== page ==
Maryland Laws Regarding Wills & Power of Attorney

by Joseph Scrofano

    Maryland law regards wills and powers of attorney as separate documents. In addition, each document creates separates rights and responsibilities for different parties. However, both documents create a mechanism for one person to legally act on behalf of another. In addition, both documents have specific provisions under Maryland law that they must meet to be valid. Finally, wills and powers of attorney in Maryland each have specific legal methods to be revoked.

    Will Creation

    Under Maryland law, a will is a legal document that describes how the person drafting the document (or “testator”) wants to have her assets and property disposed of when she dies. The will appoints an executor who distributes the assets on behalf of the decedent. When someone dies without a written will, she is considered “intestate,” which triggers a set of laws that apply to the administration of an estate. Maryland law specifies the order in which heirs receive distribution of the decedent's assets if no will exists at the time of death. Maryland law states that only a person 18 or older can legally draft a will. The testator and two competent witnesses must sign the will for it to be valid. When the testator dies, the will must be filed with the register of wills in the county in which the decedent resided.

    Will Revocation

    Maryland law only provides four scenarios in which a valid will may be revoked. First, if a testator drafts and properly executes a subsequent will, he may revoke his previous will. Second, if the testator expressly consents to the destruction of a previous will, it will be revoked. Third, if the testator marries or remarries after the original will and has a child, and that child survives the testator, the prior will can be revoked. Finally, where a testator gets a divorce after the execution of the first will, all provisions related to the original spouse are revoked.

    Power of Attorney Creation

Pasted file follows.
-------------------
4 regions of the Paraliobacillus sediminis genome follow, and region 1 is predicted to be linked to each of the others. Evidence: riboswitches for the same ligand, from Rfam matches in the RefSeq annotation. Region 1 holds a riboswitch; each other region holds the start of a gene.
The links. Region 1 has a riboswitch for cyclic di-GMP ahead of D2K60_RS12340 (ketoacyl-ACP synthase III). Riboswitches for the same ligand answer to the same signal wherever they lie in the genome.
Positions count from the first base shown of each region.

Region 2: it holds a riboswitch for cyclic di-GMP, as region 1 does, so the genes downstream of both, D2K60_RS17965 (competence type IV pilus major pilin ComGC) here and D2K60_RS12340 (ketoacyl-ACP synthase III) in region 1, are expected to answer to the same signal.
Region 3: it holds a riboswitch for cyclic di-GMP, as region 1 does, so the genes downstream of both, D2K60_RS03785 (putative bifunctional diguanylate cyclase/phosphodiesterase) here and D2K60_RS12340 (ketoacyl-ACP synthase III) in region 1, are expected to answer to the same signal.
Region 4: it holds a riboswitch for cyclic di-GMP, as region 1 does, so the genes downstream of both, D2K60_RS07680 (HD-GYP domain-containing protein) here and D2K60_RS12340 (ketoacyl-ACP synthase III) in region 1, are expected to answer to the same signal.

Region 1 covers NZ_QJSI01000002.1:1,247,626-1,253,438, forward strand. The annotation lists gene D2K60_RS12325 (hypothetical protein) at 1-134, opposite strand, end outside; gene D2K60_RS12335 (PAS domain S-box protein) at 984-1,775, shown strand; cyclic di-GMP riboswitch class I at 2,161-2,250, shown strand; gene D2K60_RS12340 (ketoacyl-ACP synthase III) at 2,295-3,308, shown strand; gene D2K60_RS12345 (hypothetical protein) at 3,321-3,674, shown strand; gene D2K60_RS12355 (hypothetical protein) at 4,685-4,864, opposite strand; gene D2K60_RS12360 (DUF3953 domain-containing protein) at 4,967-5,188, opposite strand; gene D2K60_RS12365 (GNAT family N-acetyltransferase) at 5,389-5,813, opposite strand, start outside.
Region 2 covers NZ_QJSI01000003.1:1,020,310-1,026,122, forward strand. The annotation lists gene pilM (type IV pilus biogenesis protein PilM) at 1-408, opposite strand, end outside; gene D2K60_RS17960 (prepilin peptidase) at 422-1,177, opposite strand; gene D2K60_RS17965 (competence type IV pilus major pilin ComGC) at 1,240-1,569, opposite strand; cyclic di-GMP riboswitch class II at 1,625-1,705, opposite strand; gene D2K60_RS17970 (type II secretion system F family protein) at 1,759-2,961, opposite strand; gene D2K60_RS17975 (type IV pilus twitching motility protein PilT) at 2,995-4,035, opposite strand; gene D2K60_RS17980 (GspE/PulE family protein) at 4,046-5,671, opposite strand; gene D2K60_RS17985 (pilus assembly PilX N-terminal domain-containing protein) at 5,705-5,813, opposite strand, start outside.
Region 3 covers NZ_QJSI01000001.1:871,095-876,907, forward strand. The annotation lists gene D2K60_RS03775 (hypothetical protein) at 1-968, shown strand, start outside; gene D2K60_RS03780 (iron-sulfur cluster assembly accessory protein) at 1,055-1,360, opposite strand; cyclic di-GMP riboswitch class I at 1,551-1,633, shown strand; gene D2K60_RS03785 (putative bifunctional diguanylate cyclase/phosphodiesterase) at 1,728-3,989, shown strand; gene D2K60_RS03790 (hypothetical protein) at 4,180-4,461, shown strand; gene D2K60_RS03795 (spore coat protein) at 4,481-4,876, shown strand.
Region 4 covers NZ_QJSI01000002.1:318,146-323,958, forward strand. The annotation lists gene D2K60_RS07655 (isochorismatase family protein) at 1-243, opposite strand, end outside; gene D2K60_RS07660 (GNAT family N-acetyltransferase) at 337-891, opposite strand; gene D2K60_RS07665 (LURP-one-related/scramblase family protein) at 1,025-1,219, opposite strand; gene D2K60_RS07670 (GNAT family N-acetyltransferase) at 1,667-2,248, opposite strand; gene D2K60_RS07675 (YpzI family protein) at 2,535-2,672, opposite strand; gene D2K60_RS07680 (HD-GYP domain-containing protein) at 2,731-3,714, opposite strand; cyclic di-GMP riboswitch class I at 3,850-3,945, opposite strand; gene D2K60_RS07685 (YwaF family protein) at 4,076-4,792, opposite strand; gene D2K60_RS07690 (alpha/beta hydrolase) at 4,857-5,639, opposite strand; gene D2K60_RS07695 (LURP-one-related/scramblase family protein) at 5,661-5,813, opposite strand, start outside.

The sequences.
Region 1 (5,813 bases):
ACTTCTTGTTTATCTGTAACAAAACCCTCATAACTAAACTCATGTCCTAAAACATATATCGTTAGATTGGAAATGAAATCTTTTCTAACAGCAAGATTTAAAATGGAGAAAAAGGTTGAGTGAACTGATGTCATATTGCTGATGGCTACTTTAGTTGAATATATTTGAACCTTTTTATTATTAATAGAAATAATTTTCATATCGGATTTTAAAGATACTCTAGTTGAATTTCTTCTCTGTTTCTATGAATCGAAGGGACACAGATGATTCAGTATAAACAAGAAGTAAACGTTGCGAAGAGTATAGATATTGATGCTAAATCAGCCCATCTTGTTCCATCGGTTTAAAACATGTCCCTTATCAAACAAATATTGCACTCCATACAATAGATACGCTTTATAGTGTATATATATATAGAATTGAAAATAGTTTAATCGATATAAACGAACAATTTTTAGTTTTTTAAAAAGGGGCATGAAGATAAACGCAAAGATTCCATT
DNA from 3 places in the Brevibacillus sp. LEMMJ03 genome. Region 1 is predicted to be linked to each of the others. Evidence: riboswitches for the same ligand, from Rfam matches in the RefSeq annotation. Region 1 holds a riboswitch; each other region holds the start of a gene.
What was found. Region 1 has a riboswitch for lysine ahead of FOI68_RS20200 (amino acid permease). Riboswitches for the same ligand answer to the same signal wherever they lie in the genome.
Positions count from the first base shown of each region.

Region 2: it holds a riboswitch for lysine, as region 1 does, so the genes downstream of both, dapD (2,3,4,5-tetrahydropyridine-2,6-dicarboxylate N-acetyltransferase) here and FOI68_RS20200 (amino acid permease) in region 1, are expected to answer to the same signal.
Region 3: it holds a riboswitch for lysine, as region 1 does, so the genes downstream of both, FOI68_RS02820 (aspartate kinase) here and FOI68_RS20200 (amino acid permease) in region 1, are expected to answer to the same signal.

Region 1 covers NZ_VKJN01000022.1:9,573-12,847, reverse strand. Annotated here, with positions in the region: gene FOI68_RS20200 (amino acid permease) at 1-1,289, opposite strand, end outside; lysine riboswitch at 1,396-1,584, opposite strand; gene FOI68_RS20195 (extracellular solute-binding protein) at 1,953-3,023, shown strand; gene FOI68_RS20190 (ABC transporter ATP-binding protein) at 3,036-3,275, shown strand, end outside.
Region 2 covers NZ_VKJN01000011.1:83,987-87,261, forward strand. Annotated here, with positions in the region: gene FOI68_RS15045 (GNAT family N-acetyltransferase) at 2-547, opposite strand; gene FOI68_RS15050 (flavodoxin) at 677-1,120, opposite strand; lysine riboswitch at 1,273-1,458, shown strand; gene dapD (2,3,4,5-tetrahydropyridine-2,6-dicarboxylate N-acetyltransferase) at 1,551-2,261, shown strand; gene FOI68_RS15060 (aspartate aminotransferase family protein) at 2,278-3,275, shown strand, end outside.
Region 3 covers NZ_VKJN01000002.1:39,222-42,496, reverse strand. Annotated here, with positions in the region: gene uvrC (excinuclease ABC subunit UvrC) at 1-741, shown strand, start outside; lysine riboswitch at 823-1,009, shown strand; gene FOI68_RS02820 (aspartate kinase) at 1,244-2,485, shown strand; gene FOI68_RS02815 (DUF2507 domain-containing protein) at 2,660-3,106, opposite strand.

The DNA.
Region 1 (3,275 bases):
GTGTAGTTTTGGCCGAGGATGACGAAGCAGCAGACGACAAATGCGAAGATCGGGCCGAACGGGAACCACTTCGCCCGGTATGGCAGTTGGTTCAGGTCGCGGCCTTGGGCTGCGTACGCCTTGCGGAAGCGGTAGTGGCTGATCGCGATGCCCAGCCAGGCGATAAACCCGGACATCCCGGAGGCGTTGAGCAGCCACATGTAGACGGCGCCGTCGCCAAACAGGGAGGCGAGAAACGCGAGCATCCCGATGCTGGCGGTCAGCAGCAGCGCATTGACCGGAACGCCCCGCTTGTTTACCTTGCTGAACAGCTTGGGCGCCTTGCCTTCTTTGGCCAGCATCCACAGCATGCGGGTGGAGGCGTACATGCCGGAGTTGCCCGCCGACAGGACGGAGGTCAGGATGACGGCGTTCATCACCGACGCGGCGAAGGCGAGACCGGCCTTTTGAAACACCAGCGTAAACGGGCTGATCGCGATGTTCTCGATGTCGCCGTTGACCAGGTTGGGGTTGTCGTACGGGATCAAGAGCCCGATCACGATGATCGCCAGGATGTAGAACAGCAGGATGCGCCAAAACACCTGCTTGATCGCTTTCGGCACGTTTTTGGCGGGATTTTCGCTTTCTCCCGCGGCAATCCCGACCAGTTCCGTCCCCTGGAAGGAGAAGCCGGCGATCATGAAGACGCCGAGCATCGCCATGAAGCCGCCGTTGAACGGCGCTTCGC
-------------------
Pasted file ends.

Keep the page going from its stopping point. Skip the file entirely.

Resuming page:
Under Maryland law, a person (or principal) can grant a second person (or agent) power of attorney through a written and signed legal document stating that the agent has power to act on the principal’s behalf. Maryland law recognizes three types of powers of attorney. First, a general power of attorney is typically done for financial matters where the principal grants the agent power to act for her in business or personal situations involving money. Second, a limited power of attorney occurs where a principal grants an agent authority to conduct a specific transaction or conduct transactions for a specific period of time. Third, Maryland law recognizes a durable power of attorney or medical directive where a principal grants an agent power to make decisions for the principal should the principal become incompetent, disabled or incapacitated. The Maryland law requires that power-of-attorney documents be written; signed by the principal, agent and two witnesses; and notarized.

    Power of Attorney Revocation

    Maryland law provides several ways to revoke power of attorney. The principal may tear up the document to revoke power of attorney. The principal can sign a document revoking the power of attorney or sign a document granting power of attorney to another person. Limited and general powers of attorney are automatically revoked if the principal becomes disabled. However, durable powers of attorney remain valid in those circumstances. Limited powers of attorney can state in writing that the power of attorney may expire after certain events occur or a time period expires.

    Warning

    Please contact a qualified attorney licensed to practice in Maryland to find out how the facts of your situation apply to Maryland laws regarding wills and powers of attorney, which are subject to change. This article should not be construed as legal advice.

    About the Author

    An attorney and founder of ScrofanoLaw, a general practice law firm in Washington, D.C., Joseph Scrofano has been writing on legal issues since 2008. He holds a Juris Doctor from the Washington College of Law, a Bachelor of Arts with special honors from the University of Texas and a master's degree in international affairs from American University's School of International Service.